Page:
Walter: You always carry an umbrellla, Bruce?
        Bruce: Well, It looked a little cloudy this morning.
        Walter: Rubbers too, I hope. Atta boy!
A man ought to be prepared for any emergency.

And now for a random observation: In His Girl Friday, Grant’s character, Walter Burns, picks on poor Bruce for carrying an umbrella. It seems completely random. I mean who cares if he has an umbrella. Lots of people have umbrellas, I’d assume. The only reason it stood out for me is that coincidentally in Sabrina Humphrey Bogart’s character, Linus, is also often seen with an umbrella. Though I could find no evidence of umbrellas being a symbol of dullness, weakness, or overall stodginess amongst men in the 1930’s – 50’s, this is no doubt what His Girl Friday was implying. Later in the film a messenger from the governor, also of seemingly weak countenance is carrying an umbrella. I suppose Howard Hawks had strong opinions about umbrellas. It’s easy to see how Bogart’s character in Sabrina could fit that mold as well. Umbrellas? Who knew?

Who’s to blame/thank for the film’s greatness or lack there of?
No doubt, I blame the script for this film’s excellence. That, and the flawless comedic execution of the quick, overlapping dialogue that Grant and Russell spit out as if this is their natural mode of conversation. According to Rosalind Russell in her autobiography (according to Wikipedia) she thought her role didn’t have as many great lines as Cary Grant’s role, so she hired a writer to give her more zing. Because Hawks encouraged the cast to improvise on set, Russell was able to slip in her new lines without Hawks’ knowledge. Grant was apparently privy to her tactic, however, and would ask her each morning, “What have you got today?”

Regardless of how the realistic raillery came about, Grant and Russell were naturals. Even the bumbling Bruce has his moments near the end of the film when all three are talking at once; all on different topics. I recognize this banter as believable, because believe me I’ve been there. While others protest at such antics, I revel in the rivalry of words; as long as it’s in good fun, mind you. Perhaps, the grandest moments in the film were the times when Hildy and Burns were insulting each other with such fantastic remarks as, “You’ve got the brain of a pancake,” or, “You double-crossing chimpanzee,” or “You great big bubble-headed baboon.” Though I suppose I would protest to being told I had the brain of a pancake, I find it necessary at some point in life to use the bubble-headed baboon comment in jest. Two more of my favorite lines are as follows:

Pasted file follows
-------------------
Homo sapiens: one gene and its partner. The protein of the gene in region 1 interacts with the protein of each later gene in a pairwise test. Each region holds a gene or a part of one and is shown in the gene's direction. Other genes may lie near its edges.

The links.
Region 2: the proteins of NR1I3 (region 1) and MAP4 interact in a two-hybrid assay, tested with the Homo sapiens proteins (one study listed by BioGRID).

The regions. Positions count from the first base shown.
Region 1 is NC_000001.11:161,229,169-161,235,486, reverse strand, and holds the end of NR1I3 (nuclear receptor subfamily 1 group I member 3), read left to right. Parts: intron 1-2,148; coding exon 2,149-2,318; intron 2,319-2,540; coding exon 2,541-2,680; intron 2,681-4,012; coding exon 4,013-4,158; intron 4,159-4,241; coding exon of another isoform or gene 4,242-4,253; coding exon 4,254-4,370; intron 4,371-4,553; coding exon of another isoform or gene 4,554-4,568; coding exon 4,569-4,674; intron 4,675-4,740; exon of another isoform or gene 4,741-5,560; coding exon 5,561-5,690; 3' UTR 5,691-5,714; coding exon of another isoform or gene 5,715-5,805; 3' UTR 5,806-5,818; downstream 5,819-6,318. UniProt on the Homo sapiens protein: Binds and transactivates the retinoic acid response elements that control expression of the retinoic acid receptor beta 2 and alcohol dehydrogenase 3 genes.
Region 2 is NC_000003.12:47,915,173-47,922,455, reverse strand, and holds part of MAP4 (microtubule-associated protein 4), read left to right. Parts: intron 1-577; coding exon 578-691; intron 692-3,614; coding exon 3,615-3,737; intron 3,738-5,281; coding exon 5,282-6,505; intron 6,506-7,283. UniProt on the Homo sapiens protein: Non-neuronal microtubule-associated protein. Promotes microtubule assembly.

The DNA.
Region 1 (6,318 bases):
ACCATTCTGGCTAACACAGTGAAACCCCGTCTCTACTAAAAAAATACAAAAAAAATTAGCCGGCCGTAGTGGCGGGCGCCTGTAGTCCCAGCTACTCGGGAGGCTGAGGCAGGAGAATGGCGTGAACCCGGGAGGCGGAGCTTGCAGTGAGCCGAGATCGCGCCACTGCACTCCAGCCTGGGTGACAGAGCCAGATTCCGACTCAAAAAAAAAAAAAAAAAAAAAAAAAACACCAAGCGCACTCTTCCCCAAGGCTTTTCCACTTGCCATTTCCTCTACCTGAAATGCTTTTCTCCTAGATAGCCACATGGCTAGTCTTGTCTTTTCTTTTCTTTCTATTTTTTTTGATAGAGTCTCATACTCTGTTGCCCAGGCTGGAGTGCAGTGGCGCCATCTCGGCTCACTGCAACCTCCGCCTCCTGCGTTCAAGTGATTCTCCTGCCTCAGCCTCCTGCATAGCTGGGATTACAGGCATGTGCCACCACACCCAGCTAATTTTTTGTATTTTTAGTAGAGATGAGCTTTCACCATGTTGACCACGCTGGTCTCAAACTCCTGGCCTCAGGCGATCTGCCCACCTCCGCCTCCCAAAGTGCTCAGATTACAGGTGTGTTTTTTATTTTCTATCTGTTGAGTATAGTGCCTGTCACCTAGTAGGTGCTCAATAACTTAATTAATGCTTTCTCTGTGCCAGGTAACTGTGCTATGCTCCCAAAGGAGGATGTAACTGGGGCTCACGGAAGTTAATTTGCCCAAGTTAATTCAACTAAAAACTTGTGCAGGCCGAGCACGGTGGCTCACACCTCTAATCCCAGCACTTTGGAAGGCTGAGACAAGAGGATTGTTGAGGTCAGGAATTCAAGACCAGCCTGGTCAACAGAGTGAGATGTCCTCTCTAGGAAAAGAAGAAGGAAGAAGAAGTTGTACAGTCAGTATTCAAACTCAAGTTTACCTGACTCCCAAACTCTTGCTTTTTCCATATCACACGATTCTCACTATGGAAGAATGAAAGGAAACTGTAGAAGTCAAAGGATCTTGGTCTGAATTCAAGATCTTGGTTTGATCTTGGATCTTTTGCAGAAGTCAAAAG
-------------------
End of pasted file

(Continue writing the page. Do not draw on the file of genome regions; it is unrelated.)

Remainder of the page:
Hildy: He treats me like a woman.
       Walter Burns: Oh he does, does he? Mmm hmm…how did I treat you? Like a water buffalo?

      Walter: We’ve been in worse jams than this, haven’t we, Hildy?
Hildy: Nope.

The simplicity of Hildy’s response, delivered so precisely by Russell, nearly rolled me from the couch. Well played; well played indeed. The list of priceless moments like these goes on-and-on-and-on…

Is it re-watchable?
Are you sick of hearing about this movie yet? If not, I say go ahead and watch and re-watch. Let’s just say that I couldn’t write the funny dialogue down fast enough, which is how quickly they flew at me. I think you have to re-watch this film at least once just to catch everything; plus what fun!

Why I watched this film in the first place?
I could tell you that I watched this film because it’s a Howard Hawks film starring Cary Grant. Though this is ultimately true; I watched it because I found it on the shelf at the library and seeing that it starred Cary Grant and was directed by Hawks, who also directed one of my all-time favorite films, Bringing up Baby, I decided to give it a watch. I was both drawn and put-off by it’s news business storyline — like a moth to a flame, I suppose.

If you liked this, you might also like:
You will absolutely like Bringing up Baby; another Hawks film with Cary Grant, this time co-starring Katherine Hepburn. It’s the same type of screwball comedy, but with leopards. You might also dig other Cary Grant comedies such as Arsenic and Old Lace or The Philadelphia Story, or why not take a look at another classic screwball comedy,  My Man Godfrey. I haven’t seen any other Rosalind Russell films, so I’m up for suggestions. I heard this film was her best performance, and the one she’s known for, however. I’m all for checking out Wilder’s version of The Front Page now as well. I’m also up for some more news comedies if anyone has ’em.

Final verdict – in claps
You may clap loudly while everyone else is trying to talk, or while your friend is making a phone call. It would make Cary Grant very happy to see that you’re carrying on his chaotic humor